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In "Animal Farm", how do the pigs gain the rights to the cow's milk? Why do...

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a12345 | Student | (Level 1) Honors

Posted November 28, 2008 at 4:31 PM via web

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In "Animal Farm", how do the pigs gain the rights to the cow's milk? Why do the animals allow this?

What does this event suggest about the power hierarchy on the farm?

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ms-mcgregor | High School Teacher | (Level 1) Educator Emeritus

Posted November 29, 2008 at 2:39 AM (Answer #1)

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The pigs simply take the milk. The rationalization they use is that they need the milk in order to be intelligent. They threaten the animals with the possibility that the humans may return and the pigs need to be as smart as the human in order to run the farm and protect it from all enemies. The rest of the animals agree to this because they don't want to see the humans return. The suggestion is that the pigs are already plotting to take the place of the humans in the hierarchy of the farm. Jones took all the milk, so they want all the milk. The next time the pigs want something, it will be easier for them to take it.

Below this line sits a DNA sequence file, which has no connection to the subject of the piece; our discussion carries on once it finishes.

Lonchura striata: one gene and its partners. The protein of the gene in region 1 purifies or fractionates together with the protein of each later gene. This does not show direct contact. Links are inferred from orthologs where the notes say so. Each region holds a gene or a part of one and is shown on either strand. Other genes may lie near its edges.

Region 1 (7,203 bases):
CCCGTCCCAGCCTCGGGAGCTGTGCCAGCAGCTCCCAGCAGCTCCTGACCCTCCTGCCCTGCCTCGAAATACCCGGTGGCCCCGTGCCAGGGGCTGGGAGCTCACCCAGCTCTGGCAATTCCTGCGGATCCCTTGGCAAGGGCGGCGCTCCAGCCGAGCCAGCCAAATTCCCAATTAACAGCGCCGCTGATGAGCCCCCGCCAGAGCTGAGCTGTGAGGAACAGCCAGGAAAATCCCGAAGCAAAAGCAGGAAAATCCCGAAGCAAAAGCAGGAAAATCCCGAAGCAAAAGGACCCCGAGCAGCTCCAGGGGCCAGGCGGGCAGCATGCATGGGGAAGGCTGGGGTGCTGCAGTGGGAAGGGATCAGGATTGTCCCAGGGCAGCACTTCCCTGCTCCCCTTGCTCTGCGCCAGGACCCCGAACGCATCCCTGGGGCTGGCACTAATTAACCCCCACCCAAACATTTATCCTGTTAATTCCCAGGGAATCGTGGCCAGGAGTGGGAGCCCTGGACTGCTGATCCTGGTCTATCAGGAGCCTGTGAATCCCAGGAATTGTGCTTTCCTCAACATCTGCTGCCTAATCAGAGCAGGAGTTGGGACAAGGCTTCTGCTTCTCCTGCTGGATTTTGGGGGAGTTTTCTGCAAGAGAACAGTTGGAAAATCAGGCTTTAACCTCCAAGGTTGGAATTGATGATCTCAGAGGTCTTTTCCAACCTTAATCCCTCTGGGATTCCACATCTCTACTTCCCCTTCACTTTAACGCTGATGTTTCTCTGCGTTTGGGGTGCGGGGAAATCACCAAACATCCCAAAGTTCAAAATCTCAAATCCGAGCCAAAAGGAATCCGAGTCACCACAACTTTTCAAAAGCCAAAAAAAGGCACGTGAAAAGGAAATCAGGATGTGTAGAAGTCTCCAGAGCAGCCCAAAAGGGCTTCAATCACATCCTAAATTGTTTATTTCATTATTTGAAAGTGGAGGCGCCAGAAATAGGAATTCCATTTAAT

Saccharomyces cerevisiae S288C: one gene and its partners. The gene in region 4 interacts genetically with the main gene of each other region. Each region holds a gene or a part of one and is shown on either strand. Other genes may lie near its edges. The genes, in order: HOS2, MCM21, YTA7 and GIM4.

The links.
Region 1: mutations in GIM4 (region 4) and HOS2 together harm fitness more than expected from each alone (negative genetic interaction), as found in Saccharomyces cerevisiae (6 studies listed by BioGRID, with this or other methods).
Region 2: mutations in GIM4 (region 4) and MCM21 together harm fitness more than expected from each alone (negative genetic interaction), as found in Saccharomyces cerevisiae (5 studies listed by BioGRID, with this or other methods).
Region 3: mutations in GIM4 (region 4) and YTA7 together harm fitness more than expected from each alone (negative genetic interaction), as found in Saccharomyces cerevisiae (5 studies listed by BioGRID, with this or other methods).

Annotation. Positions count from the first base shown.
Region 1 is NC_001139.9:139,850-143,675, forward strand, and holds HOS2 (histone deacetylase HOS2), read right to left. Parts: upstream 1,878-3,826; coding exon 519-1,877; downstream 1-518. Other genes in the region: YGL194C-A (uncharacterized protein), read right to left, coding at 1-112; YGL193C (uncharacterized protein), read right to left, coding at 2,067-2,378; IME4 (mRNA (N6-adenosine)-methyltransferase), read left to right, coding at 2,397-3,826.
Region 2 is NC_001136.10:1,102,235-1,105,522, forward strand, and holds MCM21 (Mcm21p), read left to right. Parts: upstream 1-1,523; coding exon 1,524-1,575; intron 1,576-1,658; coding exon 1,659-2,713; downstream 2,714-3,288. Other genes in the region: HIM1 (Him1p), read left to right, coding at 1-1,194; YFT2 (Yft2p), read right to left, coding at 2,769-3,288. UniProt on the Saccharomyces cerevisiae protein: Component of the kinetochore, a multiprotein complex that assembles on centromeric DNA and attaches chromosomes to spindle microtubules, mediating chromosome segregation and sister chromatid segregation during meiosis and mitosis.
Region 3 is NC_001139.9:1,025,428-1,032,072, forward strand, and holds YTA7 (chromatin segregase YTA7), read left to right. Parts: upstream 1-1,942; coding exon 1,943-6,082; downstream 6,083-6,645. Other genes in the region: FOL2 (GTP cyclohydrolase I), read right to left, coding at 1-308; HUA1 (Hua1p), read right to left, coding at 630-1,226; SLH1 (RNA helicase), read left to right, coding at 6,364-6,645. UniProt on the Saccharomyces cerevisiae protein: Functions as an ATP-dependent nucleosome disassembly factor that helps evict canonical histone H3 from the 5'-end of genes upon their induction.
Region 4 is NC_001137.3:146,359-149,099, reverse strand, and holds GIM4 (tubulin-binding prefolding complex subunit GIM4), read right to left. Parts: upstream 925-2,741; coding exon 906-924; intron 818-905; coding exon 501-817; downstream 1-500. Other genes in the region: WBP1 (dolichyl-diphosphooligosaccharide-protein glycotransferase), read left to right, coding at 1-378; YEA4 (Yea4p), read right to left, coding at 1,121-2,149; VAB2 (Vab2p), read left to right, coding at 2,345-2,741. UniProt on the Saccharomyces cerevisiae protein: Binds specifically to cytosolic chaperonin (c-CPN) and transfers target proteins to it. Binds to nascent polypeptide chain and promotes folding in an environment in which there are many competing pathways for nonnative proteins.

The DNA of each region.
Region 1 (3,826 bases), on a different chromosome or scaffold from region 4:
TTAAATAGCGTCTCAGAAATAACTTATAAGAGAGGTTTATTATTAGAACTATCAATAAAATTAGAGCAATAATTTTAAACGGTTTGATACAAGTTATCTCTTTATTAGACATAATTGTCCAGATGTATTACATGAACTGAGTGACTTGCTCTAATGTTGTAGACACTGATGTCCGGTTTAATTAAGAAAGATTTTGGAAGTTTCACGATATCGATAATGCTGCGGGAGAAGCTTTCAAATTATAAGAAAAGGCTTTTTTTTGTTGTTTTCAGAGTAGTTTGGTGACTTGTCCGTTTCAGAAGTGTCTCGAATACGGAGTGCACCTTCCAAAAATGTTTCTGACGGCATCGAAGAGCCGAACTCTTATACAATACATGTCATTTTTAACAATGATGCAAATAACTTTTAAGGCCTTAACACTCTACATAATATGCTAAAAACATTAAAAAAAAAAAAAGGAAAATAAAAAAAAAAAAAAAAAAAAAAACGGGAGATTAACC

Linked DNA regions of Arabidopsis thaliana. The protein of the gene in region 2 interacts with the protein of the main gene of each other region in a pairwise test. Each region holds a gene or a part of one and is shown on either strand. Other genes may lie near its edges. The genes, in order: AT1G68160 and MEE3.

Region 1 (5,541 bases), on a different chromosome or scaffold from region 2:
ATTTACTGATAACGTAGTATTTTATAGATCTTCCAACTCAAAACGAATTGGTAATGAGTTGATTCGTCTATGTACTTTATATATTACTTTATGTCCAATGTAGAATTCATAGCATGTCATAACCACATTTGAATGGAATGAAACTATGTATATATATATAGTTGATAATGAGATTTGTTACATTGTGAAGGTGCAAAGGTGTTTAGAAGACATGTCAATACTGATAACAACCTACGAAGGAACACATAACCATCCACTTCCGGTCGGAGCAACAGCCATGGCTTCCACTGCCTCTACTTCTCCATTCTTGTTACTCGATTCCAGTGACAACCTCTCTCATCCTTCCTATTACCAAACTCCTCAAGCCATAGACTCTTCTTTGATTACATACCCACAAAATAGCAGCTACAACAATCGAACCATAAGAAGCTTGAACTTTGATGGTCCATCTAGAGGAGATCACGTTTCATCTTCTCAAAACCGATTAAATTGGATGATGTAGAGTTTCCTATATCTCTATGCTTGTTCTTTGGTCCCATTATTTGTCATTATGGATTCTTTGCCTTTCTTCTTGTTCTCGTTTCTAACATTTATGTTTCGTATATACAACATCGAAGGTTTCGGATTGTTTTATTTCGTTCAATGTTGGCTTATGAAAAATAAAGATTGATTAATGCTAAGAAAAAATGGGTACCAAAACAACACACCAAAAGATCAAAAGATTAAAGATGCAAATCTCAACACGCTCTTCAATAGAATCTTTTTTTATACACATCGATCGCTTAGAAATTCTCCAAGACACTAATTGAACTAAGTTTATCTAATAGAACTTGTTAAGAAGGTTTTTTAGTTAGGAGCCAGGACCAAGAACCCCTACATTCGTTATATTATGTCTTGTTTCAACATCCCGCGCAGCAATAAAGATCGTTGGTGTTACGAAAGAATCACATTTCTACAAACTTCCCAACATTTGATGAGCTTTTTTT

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timbrady | College Teacher | (Level 1) Educator

Posted November 29, 2008 at 3:48 AM (Answer #2)

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The pigs gain rights to the milk simply by saying that it is their right.  The important thing that this suggests is that, althought the "personages" have changed, the rules of power still remain in play ... it abhors a vacuum.  It also suggests that most "people" are in fact sheep and are easily susceptible to propaganda.  What ultimately is suggeted is that the state of the animals on the farm will, in the long run, not be much different from their initial state.

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apbrown | High School Teacher | (Level 1) eNoter

Posted November 29, 2008 at 5:14 AM (Answer #3)

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The pigs gain the rights to the cow's milk by simply convincing the other animlas that they need the milk to stay healthy so that they can continue to manage the farm. The animals allow this because they believe that the pigs have the ability to keep them safe from Mr. Jones and other humans like him. This event suggests that the power hierarchy on the farm is one that is based on the premise that the pigs are the "leaders" of the farm. The other animals almost innately look to them for the answers. Ironically, the animals are taking the place of the humans that ran the farm prior to the rebellion.

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